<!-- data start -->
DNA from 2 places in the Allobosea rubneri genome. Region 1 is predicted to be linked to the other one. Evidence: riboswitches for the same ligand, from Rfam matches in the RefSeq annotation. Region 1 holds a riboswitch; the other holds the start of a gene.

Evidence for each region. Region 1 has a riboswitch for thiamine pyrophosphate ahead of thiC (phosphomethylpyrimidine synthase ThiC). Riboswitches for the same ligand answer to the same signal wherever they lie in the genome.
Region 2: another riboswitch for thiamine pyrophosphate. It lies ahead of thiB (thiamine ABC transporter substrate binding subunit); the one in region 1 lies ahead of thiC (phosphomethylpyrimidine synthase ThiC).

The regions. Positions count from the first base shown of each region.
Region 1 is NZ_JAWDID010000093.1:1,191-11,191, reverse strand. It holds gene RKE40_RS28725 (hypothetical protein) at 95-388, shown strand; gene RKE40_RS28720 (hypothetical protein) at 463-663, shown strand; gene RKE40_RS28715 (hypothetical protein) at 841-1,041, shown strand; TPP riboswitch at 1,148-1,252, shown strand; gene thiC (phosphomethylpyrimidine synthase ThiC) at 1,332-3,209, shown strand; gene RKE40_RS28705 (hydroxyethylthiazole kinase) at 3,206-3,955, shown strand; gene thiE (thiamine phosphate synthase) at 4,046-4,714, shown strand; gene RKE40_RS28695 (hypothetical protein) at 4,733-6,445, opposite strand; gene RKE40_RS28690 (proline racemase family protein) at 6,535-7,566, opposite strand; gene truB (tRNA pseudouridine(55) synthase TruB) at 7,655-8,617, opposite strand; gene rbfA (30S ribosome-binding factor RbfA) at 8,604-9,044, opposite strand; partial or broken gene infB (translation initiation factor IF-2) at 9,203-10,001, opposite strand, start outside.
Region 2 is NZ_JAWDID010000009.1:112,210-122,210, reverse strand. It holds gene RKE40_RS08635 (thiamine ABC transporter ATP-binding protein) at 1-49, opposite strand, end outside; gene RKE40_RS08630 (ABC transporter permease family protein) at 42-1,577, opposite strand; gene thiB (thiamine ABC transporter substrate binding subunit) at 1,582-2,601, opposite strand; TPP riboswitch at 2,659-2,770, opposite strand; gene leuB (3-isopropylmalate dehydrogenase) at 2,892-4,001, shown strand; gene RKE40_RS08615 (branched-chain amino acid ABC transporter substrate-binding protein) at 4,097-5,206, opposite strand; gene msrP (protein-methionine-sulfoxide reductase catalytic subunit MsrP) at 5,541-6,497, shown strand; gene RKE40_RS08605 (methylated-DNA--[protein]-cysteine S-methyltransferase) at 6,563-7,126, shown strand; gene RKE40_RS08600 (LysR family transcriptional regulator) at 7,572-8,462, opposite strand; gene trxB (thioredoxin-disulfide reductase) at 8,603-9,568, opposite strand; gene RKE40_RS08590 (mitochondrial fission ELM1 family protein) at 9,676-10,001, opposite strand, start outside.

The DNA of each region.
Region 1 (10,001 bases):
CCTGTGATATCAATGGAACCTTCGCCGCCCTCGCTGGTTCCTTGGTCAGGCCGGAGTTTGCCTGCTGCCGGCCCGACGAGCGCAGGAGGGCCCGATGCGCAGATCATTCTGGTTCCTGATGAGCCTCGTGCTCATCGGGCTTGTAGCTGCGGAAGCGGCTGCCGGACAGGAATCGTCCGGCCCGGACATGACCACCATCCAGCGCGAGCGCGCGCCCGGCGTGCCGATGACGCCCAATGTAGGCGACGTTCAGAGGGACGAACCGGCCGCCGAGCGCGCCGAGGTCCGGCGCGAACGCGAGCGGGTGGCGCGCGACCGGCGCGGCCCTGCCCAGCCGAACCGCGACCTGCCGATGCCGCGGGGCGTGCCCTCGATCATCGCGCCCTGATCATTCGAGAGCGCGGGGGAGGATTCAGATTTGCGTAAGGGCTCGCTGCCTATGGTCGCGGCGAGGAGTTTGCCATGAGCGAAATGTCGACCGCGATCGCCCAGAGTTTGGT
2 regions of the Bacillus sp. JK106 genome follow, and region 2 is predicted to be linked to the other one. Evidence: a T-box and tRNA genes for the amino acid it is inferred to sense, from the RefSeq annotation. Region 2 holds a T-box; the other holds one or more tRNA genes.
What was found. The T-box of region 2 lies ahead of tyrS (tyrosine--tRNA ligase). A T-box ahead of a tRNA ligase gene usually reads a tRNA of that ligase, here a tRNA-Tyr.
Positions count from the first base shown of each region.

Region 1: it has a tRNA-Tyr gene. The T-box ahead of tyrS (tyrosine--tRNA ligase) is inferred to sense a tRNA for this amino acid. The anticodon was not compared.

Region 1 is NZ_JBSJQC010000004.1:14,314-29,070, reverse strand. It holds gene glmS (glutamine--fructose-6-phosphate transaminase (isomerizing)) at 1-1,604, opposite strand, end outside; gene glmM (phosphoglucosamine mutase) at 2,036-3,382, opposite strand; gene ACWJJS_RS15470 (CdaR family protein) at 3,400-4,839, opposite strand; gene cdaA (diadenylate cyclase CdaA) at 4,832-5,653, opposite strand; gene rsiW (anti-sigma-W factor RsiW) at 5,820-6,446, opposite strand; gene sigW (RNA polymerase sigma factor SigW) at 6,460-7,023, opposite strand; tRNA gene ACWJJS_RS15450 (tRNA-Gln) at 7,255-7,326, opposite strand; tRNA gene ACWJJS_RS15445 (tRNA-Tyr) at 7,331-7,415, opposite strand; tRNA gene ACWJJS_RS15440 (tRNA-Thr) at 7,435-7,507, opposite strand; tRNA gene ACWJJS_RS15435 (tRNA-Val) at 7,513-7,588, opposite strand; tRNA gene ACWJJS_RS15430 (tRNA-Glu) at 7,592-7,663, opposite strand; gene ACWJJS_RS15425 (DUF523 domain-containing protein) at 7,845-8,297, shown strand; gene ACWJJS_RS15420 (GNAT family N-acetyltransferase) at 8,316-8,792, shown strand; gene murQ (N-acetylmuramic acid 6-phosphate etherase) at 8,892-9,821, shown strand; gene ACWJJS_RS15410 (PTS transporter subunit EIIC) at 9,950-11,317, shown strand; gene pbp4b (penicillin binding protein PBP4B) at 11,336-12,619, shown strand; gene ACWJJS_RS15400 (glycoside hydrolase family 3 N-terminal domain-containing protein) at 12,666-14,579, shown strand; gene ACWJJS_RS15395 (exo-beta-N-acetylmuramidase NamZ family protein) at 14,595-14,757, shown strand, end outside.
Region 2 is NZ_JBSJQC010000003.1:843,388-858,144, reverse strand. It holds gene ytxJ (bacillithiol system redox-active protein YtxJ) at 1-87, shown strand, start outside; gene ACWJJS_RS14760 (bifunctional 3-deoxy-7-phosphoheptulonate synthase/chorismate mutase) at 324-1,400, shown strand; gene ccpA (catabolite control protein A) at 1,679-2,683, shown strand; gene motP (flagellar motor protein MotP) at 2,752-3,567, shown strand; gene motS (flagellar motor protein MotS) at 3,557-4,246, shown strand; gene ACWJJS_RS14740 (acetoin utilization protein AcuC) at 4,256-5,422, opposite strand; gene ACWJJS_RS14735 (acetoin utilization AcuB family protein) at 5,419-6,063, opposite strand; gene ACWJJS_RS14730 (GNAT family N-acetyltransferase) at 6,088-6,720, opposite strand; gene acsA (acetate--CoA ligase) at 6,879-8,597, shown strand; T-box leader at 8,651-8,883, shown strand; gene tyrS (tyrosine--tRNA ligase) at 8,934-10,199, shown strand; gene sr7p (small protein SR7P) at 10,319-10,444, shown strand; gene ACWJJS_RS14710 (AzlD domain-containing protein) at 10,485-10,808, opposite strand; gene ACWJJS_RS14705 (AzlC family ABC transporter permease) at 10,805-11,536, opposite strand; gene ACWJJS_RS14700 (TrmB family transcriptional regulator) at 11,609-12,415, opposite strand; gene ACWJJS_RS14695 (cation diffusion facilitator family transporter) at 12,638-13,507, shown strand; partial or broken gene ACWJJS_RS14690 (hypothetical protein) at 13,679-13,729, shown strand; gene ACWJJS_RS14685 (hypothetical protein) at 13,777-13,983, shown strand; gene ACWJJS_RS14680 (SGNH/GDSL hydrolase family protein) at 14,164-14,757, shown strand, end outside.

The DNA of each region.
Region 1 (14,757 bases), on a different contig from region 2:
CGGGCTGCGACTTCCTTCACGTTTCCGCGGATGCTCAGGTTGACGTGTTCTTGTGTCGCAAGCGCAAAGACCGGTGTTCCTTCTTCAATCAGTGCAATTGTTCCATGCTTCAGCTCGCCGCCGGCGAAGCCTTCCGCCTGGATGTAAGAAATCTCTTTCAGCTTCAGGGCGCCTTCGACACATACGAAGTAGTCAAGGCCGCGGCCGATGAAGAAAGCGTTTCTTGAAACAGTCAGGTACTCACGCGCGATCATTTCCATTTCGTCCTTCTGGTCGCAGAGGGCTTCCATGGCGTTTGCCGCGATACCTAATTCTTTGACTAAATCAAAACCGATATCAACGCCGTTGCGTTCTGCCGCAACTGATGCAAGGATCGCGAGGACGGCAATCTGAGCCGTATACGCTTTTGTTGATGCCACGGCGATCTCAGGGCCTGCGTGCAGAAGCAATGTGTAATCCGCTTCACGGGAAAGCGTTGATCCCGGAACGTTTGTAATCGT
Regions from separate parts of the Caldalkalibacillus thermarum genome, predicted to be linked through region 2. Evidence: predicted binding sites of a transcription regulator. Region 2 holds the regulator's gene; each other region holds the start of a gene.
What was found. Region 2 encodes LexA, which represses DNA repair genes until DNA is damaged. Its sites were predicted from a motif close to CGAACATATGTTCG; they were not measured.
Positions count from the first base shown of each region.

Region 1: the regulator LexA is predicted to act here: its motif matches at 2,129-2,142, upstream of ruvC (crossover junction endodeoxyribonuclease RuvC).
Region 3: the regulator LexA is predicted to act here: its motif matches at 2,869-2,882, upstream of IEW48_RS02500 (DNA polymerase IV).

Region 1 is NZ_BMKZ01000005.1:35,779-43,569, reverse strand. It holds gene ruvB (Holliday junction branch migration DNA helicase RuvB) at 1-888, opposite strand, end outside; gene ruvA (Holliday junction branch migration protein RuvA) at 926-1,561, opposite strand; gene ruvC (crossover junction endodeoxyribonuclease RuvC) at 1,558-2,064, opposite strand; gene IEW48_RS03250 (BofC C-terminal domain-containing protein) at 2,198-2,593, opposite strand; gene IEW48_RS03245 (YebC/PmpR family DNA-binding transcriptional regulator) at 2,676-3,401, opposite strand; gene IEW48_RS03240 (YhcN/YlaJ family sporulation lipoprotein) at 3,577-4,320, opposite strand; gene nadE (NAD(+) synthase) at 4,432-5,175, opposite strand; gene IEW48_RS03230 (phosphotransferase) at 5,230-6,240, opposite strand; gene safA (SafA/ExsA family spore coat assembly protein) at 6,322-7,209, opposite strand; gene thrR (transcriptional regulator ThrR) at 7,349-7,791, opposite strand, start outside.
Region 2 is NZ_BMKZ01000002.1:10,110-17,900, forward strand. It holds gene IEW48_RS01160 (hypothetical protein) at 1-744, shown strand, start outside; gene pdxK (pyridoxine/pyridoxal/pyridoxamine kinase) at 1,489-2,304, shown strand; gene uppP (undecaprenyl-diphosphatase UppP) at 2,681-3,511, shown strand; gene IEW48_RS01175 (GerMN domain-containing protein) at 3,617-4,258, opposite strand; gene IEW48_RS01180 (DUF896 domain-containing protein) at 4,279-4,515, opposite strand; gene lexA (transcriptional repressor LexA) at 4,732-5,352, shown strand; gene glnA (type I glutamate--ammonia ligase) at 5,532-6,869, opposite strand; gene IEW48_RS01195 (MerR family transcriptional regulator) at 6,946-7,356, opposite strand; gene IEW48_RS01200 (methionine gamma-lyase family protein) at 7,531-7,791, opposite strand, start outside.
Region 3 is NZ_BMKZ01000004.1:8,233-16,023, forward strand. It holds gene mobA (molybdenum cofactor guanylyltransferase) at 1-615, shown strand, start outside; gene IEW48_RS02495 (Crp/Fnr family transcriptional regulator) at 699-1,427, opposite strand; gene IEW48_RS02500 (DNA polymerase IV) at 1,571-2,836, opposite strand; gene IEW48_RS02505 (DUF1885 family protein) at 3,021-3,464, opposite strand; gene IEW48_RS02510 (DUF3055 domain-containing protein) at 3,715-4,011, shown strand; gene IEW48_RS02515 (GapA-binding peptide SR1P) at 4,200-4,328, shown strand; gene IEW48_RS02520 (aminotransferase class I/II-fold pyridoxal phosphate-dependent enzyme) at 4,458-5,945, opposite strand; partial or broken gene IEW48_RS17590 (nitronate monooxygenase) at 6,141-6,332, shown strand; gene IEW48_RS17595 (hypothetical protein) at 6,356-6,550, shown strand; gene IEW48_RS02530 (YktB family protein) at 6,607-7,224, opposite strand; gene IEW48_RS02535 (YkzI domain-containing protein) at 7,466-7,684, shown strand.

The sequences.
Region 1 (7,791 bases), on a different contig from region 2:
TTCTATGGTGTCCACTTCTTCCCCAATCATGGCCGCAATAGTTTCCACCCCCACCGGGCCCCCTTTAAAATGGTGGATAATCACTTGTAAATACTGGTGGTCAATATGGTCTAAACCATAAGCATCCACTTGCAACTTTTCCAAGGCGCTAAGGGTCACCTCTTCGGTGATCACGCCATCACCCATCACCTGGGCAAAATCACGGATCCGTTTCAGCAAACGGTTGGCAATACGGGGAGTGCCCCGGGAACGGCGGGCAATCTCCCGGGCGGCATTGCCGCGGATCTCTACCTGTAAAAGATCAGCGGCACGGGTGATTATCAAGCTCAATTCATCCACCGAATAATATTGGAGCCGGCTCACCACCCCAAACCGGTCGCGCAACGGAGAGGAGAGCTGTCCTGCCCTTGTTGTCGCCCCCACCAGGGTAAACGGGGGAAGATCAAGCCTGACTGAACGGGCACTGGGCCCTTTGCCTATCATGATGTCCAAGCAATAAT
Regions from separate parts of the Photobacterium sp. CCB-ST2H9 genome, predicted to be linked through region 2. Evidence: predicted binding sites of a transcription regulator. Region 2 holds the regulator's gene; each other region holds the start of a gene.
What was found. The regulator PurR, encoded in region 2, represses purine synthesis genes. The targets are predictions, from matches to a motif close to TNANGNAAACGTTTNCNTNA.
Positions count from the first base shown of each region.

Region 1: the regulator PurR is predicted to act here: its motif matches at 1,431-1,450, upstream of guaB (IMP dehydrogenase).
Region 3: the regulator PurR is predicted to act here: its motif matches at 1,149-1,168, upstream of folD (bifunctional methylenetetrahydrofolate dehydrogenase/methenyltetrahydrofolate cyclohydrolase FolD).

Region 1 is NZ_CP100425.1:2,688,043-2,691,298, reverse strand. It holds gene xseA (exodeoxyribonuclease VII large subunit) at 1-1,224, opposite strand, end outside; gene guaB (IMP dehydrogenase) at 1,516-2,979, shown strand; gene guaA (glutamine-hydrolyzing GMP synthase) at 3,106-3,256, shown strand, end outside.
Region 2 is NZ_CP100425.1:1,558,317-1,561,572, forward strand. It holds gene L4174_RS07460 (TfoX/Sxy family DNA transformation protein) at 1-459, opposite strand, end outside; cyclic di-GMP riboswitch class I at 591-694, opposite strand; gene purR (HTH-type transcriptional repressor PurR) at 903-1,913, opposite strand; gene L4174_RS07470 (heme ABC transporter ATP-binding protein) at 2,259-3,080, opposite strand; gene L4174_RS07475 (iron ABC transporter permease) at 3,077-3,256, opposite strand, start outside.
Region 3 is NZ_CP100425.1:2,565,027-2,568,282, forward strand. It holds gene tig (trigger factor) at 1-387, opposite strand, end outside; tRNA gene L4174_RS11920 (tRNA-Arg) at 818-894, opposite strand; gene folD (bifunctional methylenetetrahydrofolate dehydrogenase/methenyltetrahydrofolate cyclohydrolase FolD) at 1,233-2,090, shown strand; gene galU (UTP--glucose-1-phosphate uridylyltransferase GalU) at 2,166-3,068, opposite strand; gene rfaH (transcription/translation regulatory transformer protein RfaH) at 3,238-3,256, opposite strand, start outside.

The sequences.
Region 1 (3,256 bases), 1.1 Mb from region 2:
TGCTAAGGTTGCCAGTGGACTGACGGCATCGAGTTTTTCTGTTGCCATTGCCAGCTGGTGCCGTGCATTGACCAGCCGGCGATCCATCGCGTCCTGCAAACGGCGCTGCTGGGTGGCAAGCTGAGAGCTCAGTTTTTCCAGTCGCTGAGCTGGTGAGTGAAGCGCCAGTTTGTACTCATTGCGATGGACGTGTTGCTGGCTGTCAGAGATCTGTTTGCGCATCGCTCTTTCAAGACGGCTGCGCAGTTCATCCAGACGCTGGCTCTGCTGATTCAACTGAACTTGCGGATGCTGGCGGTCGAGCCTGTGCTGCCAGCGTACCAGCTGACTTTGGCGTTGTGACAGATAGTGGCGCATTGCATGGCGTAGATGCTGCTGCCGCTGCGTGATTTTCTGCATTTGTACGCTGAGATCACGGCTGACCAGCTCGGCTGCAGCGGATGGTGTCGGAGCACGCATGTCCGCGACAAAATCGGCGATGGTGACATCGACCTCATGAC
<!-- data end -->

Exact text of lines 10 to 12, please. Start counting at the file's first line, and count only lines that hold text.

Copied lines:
2 regions of the Bacillus sp. JK106 genome follow, and region 2 is predicted to be linked to the other one. Evidence: a T-box and tRNA genes for the amino acid it is inferred to sense, from the RefSeq annotation. Region 2 holds a T-box; the other holds one or more tRNA genes.
What was found. The T-box of region 2 lies ahead of tyrS (tyrosine--tRNA ligase). A T-box ahead of a tRNA ligase gene usually reads a tRNA of that ligase, here a tRNA-Tyr.
Positions count from the first base shown of each region.